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Canadian transportation and construction companies are asking the federal government to give them the right to randomly drug test employees when recreational marijuana is likely legalized later this year.
If the lobbying succeeds, companies such as Purolator Inc., Greyhound Canada, EllisDon, Aecon, Ledcor Group, Air Canada, and Bell Canada would be able to test employees to prevent—or limit—a potential surge in workplace accidents due to increased marijuana use, industry officials told Bloomberg Environment.
Legalizing recreational marijuana, which is now expected to take effect across the country in August, will make it more tempting for Canadians to try it for the first time or use it more frequently, Chris McNally, chairman of the Canadian Construction Association, told Bloomberg Environment.
That will be an issue for workplaces where safety is critical for employees and the public, McNally said.
“We’d be foolish to imagine that, right now, there isn’t someone showing up with drugs, or marijuana, in their system,” he said. “We have that problem in construction.”
But, other than the random drug testing issue, Canadian companies told Bloomberg Environment they don’t expect much change in their day-to-day handling of safety issues when recreational marijuana is legal.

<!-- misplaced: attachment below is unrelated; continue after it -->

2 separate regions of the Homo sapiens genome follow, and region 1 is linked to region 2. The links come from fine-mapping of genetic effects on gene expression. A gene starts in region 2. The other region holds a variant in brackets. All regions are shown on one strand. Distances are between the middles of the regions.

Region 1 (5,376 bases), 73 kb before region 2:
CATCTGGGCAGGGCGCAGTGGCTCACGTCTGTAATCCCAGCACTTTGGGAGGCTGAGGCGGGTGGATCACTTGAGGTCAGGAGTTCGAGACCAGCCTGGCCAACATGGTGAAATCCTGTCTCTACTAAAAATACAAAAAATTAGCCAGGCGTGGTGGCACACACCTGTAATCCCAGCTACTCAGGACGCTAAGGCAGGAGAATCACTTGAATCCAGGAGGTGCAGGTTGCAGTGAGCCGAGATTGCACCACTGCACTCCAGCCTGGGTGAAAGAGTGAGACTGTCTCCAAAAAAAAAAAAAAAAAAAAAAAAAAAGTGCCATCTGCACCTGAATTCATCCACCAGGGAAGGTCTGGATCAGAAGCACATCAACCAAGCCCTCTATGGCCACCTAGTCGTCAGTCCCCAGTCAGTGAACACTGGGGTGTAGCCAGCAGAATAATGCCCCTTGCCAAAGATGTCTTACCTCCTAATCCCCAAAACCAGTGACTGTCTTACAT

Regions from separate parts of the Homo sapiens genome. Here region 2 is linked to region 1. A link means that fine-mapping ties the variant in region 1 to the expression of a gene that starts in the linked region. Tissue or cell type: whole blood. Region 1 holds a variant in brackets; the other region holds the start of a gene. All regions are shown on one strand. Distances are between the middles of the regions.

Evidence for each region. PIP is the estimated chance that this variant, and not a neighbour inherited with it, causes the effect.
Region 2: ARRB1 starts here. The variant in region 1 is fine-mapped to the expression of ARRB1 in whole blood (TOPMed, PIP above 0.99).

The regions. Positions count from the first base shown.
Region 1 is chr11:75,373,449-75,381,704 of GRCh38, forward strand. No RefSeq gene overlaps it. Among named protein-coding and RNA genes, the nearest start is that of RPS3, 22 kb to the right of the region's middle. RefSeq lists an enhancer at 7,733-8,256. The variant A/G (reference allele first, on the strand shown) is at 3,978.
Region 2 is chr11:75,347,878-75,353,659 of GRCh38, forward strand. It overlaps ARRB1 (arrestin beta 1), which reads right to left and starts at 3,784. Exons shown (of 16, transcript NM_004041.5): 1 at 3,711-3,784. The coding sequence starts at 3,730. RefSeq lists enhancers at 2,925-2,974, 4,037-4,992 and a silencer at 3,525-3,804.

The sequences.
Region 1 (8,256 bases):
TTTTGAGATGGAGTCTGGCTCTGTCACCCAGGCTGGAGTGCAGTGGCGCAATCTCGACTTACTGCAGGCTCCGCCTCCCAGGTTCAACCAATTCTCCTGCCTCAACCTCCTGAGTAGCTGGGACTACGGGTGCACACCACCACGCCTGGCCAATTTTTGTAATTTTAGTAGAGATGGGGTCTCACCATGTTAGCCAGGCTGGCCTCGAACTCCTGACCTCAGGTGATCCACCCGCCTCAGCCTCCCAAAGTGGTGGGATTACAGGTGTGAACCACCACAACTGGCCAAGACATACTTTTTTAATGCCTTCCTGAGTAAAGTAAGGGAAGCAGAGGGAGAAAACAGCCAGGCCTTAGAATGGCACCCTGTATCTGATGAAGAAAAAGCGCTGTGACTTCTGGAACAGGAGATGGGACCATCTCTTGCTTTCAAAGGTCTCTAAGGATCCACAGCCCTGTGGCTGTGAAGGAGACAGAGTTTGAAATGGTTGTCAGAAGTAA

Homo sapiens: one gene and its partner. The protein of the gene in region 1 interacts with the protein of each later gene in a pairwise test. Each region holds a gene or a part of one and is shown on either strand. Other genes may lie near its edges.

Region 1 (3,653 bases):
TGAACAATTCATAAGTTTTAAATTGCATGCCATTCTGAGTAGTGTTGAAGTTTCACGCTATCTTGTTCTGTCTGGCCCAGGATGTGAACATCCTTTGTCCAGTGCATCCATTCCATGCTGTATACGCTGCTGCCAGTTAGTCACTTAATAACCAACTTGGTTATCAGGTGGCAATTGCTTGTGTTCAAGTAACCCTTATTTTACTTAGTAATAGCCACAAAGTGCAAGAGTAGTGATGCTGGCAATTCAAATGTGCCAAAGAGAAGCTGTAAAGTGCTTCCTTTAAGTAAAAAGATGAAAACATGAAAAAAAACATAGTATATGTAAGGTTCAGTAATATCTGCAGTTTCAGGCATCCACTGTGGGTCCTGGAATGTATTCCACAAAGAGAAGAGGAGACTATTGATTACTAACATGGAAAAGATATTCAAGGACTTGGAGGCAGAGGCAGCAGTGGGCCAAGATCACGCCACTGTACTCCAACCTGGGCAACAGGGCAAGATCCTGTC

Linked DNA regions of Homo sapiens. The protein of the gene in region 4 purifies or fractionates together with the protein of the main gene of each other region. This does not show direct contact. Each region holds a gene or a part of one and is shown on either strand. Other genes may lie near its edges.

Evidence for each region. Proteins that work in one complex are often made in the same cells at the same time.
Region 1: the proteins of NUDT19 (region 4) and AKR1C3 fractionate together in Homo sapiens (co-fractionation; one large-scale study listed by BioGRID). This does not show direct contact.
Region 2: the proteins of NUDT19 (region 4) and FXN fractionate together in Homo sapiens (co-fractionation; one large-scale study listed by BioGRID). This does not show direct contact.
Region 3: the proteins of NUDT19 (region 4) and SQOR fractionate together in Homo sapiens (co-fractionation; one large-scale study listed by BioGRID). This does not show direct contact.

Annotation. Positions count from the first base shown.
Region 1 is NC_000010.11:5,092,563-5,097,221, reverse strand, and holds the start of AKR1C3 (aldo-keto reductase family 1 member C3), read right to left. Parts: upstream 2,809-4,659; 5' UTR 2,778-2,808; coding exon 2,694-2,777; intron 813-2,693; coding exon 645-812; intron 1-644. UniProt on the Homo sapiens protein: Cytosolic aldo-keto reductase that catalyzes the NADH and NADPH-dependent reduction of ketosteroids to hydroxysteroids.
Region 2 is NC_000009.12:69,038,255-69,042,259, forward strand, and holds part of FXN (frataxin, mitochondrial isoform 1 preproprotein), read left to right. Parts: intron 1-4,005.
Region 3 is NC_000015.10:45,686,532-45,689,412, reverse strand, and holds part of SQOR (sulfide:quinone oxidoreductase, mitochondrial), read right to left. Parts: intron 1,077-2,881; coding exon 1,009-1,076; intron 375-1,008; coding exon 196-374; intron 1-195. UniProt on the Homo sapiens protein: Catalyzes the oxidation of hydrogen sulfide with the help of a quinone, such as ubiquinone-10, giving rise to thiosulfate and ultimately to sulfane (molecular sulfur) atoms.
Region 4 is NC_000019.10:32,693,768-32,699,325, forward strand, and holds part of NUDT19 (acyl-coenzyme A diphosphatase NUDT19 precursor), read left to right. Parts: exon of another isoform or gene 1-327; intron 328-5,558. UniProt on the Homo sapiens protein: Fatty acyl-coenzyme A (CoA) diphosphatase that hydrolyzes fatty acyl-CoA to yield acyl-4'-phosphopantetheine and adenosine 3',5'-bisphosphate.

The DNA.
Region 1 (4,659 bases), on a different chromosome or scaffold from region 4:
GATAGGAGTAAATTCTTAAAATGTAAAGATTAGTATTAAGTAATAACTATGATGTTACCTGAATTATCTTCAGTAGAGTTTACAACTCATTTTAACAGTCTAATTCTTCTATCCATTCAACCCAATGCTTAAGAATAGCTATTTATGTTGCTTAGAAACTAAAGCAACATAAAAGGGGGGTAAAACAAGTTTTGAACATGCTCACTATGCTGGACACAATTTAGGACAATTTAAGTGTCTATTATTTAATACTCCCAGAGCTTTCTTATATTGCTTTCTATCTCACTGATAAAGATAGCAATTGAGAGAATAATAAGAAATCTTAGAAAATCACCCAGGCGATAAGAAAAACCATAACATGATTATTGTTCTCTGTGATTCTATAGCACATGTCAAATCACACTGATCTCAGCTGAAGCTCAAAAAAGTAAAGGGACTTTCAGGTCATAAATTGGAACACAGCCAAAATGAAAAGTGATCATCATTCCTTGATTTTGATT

While marijuana advocates understand industry concerns over safety and industrial accidents, they also want to ensure that the discussion of risk is based on legitimate data, Craig Jones, executive director of the National Organization for the Reform of Marijuana Laws in Canada, told Bloomberg Environment.
“My question is, do we have an accurate baseline of how much use there is out there today?” Jones said. “I don’t think we do.”
Jones pointed to a Feb. 21 Statistics Canada analysis of Canadian marijuana consumption that cited “considerable uncertainty” in estimating use—in part, due to unavailable data for illegal activity and medicinal use.
The report said marijuana use in Canada more than doubled to 12.3 percent of those 15 and older in 2015 from 5.6 percent in 1985, with highest use among 18 to 24-year-olds in 2015 at 28.4 percent.
Marijuana legalization likely won’t affect the transport industry’s approach to workplace safety, but the lack of a legal basis for random drug and alcohol testing is a major policy gap that increases risk, Derrick Hynes, executive director of the Federally Regulated Employers—Transportation and Communications (FETCO) lobby group, told Bloomberg Environment.
Current federal and provincial laws don’t authorize random drug testing, and courts are sending mixed signals. That means employers who need to do random testing must either negotiate it into a collective agreement or face human rights or privacy complaints, McNally said.
Employment and Social Development Canada is working on the issue of legalized marijuana’s safety aspects with federally regulated employers and unions, as well as with impairment and other experts, Josh Bueckert, a spokesman for the department, said Feb. 27.
Random testing has been found permissible in some situations where the employer can show that a risk outweighs the employees’ rights, he added.